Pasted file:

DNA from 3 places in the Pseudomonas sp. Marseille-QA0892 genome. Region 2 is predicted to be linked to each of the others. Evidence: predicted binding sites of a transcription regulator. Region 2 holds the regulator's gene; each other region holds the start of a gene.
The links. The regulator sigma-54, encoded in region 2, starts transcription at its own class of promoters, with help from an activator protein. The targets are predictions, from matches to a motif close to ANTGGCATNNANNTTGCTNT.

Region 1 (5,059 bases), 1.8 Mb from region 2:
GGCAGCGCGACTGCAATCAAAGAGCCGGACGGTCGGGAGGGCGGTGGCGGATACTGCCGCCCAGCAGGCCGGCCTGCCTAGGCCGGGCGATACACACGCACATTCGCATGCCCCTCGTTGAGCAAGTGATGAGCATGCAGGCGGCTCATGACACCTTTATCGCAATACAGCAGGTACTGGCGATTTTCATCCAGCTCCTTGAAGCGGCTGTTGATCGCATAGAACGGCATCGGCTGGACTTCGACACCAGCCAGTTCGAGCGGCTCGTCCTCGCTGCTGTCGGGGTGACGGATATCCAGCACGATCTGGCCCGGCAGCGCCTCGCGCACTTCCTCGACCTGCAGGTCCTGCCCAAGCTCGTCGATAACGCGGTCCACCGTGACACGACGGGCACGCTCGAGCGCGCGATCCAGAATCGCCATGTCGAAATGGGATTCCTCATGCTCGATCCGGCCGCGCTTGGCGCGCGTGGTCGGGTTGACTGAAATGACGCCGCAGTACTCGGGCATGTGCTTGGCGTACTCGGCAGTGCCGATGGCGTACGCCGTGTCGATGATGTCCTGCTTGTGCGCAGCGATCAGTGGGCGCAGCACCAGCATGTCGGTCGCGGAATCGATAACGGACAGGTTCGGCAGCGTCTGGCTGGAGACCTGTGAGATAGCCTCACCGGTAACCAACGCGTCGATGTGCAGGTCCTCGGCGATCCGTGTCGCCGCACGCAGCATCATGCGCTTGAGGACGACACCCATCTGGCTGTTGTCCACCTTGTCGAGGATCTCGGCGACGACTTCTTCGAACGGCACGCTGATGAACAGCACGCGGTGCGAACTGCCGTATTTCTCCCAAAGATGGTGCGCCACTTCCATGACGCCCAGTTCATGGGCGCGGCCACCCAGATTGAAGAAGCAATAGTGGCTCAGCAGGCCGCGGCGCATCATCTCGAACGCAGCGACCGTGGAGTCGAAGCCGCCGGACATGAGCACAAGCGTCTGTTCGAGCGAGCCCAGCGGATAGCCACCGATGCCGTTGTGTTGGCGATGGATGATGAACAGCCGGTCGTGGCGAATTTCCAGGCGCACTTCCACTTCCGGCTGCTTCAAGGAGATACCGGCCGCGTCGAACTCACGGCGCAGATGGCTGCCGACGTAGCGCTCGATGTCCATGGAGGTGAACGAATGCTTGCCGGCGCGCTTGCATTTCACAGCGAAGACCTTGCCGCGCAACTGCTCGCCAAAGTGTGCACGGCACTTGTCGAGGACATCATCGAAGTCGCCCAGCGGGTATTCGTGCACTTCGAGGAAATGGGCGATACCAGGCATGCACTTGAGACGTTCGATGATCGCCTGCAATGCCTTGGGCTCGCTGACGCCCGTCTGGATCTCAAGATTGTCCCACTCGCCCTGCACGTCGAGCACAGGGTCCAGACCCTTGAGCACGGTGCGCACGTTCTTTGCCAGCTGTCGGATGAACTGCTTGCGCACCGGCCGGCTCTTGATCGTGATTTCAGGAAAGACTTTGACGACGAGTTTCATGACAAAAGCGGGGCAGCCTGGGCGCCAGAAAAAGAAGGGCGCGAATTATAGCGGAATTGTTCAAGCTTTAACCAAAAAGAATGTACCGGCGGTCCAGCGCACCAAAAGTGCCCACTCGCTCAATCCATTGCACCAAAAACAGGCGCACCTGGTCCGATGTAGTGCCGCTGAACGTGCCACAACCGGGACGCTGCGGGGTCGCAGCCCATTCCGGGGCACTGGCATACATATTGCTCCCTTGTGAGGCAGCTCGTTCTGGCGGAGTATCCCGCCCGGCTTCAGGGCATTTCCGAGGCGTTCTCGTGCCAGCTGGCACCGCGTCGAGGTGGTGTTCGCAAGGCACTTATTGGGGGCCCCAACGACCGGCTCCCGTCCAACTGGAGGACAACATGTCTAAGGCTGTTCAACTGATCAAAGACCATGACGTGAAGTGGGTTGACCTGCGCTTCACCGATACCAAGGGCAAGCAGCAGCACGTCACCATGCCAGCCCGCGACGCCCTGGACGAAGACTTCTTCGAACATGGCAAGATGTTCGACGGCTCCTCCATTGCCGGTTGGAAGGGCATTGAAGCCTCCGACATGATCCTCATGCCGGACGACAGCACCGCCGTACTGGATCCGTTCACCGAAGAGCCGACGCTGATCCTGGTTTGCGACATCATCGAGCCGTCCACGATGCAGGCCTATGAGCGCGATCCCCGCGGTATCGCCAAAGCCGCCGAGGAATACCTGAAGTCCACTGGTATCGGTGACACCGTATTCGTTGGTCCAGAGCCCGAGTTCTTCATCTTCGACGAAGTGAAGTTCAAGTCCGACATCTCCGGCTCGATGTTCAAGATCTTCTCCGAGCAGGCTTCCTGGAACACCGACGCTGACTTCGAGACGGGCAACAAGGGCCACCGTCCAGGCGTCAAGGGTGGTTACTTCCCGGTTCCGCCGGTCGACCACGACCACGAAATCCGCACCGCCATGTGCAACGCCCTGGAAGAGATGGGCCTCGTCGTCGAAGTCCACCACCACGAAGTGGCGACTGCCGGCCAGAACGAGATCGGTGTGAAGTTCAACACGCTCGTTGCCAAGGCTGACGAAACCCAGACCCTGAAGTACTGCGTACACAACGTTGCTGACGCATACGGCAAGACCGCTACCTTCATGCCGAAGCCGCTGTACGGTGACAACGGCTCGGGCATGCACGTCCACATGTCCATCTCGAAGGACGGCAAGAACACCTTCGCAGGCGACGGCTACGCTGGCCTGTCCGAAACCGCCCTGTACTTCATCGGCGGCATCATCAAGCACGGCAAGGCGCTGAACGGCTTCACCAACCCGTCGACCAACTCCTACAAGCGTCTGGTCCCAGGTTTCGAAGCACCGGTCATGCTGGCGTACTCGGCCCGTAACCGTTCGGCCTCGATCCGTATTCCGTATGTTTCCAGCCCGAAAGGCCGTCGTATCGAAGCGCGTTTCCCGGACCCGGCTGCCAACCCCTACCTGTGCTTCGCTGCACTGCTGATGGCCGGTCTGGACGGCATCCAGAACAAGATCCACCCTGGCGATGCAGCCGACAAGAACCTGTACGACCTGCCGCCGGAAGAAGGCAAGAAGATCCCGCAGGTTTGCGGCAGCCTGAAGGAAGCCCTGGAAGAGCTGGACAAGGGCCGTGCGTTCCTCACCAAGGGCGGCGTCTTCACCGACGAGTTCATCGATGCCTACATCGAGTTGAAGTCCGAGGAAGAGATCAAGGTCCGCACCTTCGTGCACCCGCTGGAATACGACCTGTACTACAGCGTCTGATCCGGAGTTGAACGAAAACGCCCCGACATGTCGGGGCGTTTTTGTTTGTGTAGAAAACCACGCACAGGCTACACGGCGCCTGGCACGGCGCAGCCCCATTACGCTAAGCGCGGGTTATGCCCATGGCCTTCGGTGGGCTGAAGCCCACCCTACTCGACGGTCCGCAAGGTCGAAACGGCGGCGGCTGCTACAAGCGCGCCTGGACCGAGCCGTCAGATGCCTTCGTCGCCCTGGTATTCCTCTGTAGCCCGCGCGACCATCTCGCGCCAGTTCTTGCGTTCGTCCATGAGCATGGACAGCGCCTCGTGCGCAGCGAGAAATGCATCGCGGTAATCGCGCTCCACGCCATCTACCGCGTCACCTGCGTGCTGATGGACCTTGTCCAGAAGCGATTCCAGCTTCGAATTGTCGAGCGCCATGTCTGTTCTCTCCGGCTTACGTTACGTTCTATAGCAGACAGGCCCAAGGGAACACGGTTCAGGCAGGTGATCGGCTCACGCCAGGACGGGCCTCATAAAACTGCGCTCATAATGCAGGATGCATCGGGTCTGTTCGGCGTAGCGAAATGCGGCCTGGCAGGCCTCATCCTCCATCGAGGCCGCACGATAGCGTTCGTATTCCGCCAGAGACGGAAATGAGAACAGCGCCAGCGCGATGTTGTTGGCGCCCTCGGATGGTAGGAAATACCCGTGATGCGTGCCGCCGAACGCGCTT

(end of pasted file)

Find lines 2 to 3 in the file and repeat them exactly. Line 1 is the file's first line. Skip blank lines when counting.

The links. The regulator sigma-54, encoded in region 2, starts transcription at its own class of promoters, with help from an activator protein. The targets are predictions, from matches to a motif close to ANTGGCATNNANNTTGCTNT.

Region 1 (5,059 bases), 1.8 Mb from region 2: